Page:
Chinook Half

For those of you who aren’t super familiar with this kind of thing the bulk of your training ends between 10 and 14 days prior to the race at which point your body can no longer reap the benefits of high intensity or high endurance training in time for the race. Two weeks prior to the race I simulated the race over the course of 2 days, a 40 minute lake swim followed up by 2.5 hours of cycling with some triathlon club friends (interpret this as “go hard or go home”). The next night I ran a 2:05 half marathon at consistent but not fast pace. Based on that I took a good guess at what I thought were reasonable goals for the race coming up in 2 weeks. I figured 40 minutes swim, 3:10 on the bike and hopefully be able to hold things together under 2 hours on the run. That would allow me to go under 6 hours which I thought would be an excellent first crack at that race distance. If things went well I imagined I might be able to bike 32 kph with no wind and maybe run as fast as I did last summer at this distance which was 1:55. That would put me closer to the 5 hours 30 min mark for a best-case scenario.

During the 2 weeks prior to your race just because you won’t directly benefit in terms of strength or fitness you’re not going to benefit by laying on your back and getting fat, but you’re also not supposed to go out and do hard strength workouts. This wasn’t exactly how things panned out—Intervarsity Christian Fellowship held a leadership-retreat slash canoeing-adventure the weekend prior. I took it relatively easy i.e. not trying to race down the river, but I did solo a canoe for more than 4 hours but that’s another story. I wasn’t feeling to sore when I arrived back in Edmonton, Derek and I ran 32 minutes at 4:45 pace and I felt great. I headed to the pool Tuesday after work and that was a completely different story. My shoulders were super tight and I was having a tough time getting any speed in my turnover. Perhaps super repetitive use of relatively unused muscles was a bad idea, who would have guessed? I called things quits after only swimming a kilometer somewhat frustrated and, to be honest, more than a bit worried. Wednesday we (tri club) made our traditional trip out to the lake to go swim, I took it relatively easy and because I could focus on breathing in choppy water my shoulders didn’t cry bloody murder, I ran 26 minutes on 4:20 pace out of the water and could tell that I was starting to get antsy, not having done more than a 2.5 hour workout in more than a week.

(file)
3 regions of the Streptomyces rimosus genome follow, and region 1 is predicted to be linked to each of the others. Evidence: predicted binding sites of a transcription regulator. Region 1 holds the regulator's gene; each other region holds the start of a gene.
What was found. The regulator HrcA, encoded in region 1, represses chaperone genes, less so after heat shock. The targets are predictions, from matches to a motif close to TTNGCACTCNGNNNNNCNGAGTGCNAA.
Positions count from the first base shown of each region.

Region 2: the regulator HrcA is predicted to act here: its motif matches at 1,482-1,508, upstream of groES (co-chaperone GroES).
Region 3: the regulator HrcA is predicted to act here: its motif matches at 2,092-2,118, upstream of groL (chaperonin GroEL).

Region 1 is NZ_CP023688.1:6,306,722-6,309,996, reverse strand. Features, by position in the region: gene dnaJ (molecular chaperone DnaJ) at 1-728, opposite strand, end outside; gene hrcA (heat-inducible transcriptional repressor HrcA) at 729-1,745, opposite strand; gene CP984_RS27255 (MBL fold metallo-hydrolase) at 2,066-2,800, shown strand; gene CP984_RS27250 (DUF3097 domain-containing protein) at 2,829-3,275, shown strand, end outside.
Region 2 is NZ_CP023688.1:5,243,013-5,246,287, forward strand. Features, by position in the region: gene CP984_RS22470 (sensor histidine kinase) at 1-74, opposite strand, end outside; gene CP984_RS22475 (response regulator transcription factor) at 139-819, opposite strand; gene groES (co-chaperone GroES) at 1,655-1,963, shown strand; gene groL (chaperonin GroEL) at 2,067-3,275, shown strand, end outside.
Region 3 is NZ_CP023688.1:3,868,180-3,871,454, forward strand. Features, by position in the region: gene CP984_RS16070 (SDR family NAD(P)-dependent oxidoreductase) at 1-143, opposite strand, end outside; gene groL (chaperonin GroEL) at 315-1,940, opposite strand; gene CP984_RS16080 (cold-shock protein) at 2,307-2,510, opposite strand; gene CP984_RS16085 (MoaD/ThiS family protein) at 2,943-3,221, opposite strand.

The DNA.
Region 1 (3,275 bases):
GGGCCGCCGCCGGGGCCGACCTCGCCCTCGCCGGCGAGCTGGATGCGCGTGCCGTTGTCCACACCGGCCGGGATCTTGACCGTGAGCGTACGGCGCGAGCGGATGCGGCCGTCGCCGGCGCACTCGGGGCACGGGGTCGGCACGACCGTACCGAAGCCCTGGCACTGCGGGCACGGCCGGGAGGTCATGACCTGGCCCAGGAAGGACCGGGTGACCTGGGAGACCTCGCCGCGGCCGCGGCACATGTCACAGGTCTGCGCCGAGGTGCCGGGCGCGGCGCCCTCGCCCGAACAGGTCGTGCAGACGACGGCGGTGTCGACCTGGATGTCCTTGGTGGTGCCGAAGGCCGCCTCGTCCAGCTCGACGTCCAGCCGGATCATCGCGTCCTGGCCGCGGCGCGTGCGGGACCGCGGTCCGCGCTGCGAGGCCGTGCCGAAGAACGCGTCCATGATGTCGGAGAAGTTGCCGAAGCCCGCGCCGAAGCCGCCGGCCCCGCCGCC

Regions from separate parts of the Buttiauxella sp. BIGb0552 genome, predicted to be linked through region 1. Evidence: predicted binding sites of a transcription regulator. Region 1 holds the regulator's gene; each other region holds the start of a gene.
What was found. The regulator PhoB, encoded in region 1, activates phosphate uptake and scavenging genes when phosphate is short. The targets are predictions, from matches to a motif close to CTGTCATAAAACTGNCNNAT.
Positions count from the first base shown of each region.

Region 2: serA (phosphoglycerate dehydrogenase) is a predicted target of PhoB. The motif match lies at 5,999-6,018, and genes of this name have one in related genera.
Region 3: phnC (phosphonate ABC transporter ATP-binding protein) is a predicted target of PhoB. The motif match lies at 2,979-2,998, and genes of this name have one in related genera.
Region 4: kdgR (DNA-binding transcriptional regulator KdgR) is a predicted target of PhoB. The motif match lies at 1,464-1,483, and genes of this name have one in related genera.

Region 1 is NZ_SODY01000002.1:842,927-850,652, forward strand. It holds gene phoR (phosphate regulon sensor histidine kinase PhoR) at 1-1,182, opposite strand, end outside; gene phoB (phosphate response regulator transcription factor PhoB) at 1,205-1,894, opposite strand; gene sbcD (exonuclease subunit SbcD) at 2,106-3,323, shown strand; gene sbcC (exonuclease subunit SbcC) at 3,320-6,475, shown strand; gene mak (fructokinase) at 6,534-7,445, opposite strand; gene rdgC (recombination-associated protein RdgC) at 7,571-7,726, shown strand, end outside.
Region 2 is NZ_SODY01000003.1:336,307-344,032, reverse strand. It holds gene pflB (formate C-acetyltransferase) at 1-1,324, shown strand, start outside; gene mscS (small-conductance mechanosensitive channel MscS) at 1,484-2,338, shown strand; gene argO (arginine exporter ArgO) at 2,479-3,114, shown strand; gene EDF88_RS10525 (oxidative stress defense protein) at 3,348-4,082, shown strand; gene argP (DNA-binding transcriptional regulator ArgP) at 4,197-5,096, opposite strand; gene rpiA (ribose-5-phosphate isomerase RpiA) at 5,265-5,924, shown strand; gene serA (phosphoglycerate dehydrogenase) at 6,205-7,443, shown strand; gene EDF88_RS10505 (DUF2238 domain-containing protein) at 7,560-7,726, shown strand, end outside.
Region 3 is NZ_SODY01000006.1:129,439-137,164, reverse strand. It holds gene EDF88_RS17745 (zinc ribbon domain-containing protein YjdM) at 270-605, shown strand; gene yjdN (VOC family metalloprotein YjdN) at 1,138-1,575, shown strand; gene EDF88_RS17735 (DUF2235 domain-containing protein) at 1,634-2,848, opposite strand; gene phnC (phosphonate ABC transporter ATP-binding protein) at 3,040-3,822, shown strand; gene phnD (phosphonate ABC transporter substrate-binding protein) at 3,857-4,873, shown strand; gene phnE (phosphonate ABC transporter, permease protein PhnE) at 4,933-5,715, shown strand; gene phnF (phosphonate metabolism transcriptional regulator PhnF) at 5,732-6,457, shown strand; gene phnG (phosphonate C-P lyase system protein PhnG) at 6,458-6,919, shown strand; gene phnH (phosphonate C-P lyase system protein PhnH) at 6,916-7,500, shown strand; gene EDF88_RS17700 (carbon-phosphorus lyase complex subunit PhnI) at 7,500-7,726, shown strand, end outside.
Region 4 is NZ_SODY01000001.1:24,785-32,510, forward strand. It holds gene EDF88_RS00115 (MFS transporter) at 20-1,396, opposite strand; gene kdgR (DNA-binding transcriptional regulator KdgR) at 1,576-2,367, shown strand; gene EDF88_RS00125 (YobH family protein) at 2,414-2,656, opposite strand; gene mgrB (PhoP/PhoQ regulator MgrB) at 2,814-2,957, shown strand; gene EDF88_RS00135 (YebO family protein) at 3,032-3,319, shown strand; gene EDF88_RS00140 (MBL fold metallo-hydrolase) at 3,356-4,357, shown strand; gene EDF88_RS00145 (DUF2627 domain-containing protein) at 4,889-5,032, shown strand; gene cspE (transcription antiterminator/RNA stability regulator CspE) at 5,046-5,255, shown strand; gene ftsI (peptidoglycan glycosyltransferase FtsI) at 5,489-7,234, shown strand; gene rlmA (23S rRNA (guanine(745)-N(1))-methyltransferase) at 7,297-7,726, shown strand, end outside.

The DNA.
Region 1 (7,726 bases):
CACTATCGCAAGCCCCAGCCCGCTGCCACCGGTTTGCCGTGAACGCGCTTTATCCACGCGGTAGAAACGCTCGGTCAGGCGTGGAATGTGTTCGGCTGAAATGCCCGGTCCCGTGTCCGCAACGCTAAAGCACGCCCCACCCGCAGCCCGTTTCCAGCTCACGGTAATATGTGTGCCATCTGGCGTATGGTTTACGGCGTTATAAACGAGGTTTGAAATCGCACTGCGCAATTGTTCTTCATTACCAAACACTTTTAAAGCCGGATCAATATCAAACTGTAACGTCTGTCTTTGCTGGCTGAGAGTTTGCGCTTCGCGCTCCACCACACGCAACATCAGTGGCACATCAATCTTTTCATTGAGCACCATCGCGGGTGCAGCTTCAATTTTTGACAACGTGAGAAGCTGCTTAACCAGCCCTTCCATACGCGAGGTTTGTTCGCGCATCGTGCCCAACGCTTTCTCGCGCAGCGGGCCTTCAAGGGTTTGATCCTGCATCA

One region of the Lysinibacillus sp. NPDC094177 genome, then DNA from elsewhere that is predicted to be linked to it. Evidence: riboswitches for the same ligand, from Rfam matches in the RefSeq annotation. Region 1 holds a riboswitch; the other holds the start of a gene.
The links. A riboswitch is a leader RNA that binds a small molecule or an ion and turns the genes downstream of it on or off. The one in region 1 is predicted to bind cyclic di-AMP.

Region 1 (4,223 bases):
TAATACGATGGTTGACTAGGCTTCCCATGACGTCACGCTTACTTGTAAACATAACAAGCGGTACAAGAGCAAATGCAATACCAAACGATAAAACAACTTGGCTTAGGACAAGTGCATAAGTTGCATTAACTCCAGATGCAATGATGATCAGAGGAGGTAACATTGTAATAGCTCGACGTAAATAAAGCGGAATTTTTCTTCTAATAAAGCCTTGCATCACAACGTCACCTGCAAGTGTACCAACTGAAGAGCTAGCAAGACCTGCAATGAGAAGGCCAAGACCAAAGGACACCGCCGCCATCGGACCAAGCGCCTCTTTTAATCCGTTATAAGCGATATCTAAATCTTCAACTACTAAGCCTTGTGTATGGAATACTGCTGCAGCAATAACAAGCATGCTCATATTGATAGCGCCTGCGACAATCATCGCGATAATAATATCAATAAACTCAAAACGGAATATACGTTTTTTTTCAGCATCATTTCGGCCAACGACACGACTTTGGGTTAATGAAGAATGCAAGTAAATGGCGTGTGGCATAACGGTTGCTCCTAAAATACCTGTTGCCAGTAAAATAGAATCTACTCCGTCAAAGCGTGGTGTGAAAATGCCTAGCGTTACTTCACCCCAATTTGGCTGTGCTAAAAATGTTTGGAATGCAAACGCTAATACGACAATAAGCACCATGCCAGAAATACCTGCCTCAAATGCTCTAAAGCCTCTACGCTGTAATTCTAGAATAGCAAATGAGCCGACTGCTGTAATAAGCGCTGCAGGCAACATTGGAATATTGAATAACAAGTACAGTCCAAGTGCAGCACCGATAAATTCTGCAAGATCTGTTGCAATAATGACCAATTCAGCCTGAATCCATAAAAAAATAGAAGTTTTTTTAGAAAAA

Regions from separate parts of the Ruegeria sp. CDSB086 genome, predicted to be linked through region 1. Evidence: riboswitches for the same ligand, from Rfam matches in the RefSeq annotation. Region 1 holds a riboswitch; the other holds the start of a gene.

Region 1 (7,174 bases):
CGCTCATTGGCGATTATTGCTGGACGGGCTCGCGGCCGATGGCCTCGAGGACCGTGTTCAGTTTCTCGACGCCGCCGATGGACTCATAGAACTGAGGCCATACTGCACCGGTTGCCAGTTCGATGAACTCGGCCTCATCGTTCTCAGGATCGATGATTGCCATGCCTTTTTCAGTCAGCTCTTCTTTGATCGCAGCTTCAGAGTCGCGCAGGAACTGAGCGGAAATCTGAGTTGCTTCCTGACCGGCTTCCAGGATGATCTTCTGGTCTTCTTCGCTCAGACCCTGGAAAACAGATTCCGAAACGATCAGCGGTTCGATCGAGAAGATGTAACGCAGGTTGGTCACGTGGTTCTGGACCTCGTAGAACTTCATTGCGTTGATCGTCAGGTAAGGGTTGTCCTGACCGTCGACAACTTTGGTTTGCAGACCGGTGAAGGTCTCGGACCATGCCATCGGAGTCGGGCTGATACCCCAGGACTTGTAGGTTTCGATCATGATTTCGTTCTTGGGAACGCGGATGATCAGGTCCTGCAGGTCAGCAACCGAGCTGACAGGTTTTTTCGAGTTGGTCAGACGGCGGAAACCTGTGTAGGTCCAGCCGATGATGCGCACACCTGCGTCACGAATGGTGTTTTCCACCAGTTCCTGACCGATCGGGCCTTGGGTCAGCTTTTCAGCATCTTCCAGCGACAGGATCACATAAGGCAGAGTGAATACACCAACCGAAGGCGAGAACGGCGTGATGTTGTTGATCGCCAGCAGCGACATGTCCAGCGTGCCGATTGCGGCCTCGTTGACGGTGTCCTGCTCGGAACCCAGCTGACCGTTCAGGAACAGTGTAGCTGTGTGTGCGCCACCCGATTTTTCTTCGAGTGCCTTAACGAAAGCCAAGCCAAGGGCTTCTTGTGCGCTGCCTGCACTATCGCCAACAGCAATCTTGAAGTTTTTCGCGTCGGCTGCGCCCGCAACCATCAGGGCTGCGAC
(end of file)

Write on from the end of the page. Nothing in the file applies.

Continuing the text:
Chinook Half-Ironman

Race morning arrived soon enough: I claimed the 5th best spot in transition for my bike, made good friends with a bottle of SPF 45, and put in about 600 calories for breakfast before 6:00 am. The race started at 8:00 am sharp and was 2 laps of the lake. I got in behind some good feet from the start and was able to follow in their draft and keep my sighting to a minimum. My first lap was 1X:XX but all I could see on my watch at the time was the 1, so I knew I was on track for a good swim but had no idea that I was on track for a really good swim. I lost the good feet for the second lap and breathed in a bit of water so I was a bit slower for round 2 but still climbed out in 36:27. Needless to say, I was surprised and also pleased.

Chinook Half-Ironman

I passed more than a dozen people in transition and ran into a bit of trouble knocking a bottle out of a cage while leaping onto my bike. I was concentrating on getting my foot into the dangling shoe and it cost about 20 seconds.

Chinook Half-Ironman

I cruised out onto the course, passing 3 and being passed by 3 others in the first half hour. I started eating at the 25 minute mark and got 400 calories in within the first 70 minutes. The wind was calm and the sun was in and out. By the time I reached the first aid station I had passed about a half dozen more people, this is where the bike course gets hilly.